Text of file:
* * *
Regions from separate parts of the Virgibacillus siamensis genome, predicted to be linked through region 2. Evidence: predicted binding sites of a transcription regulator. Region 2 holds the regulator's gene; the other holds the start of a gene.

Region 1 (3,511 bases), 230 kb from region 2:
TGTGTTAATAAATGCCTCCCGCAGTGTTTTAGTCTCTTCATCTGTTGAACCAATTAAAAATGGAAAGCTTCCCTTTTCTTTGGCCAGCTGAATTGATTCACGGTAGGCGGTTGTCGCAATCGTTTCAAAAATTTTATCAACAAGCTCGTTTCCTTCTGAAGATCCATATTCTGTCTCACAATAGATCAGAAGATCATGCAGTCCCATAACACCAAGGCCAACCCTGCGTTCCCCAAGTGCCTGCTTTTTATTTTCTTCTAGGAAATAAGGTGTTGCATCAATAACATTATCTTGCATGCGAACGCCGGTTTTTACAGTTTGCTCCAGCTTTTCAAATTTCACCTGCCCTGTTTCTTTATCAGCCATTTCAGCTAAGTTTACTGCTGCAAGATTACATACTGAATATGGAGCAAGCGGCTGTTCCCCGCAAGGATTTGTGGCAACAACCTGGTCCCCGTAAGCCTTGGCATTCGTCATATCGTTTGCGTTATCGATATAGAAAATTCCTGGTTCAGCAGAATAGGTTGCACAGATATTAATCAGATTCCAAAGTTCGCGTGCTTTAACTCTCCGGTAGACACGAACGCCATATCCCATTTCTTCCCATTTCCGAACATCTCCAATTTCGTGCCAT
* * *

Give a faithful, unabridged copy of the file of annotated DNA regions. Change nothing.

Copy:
Regions from separate parts of the Virgibacillus siamensis genome, predicted to be linked through region 2. Evidence: predicted binding sites of a transcription regulator. Region 2 holds the regulator's gene; the other holds the start of a gene.

Region 1 (3,511 bases), 230 kb from region 2:
TGTGTTAATAAATGCCTCCCGCAGTGTTTTAGTCTCTTCATCTGTTGAACCAATTAAAAATGGAAAGCTTCCCTTTTCTTTGGCCAGCTGAATTGATTCACGGTAGGCGGTTGTCGCAATCGTTTCAAAAATTTTATCAACAAGCTCGTTTCCTTCTGAAGATCCATATTCTGTCTCACAATAGATCAGAAGATCATGCAGTCCCATAACACCAAGGCCAACCCTGCGTTCCCCAAGTGCCTGCTTTTTATTTTCTTCTAGGAAATAAGGTGTTGCATCAATAACATTATCTTGCATGCGAACGCCGGTTTTTACAGTTTGCTCCAGCTTTTCAAATTTCACCTGCCCTGTTTCTTTATCAGCCATTTCAGCTAAGTTTACTGCTGCAAGATTACATACTGAATATGGAGCAAGCGGCTGTTCCCCGCAAGGATTTGTGGCAACAACCTGGTCCCCGTAAGCCTTGGCATTCGTCATATCGTTTGCGTTATCGATATAGAAAATTCCTGGTTCAGCAGAATAGGTTGCACAGATATTAATCAGATTCCAAAGTTCGCGTGCTTTAACTCTCCGGTAGACACGAACGCCATATCCCATTTCTTCCCATTTCCGAACATCTCCAATTTCGTGCCAT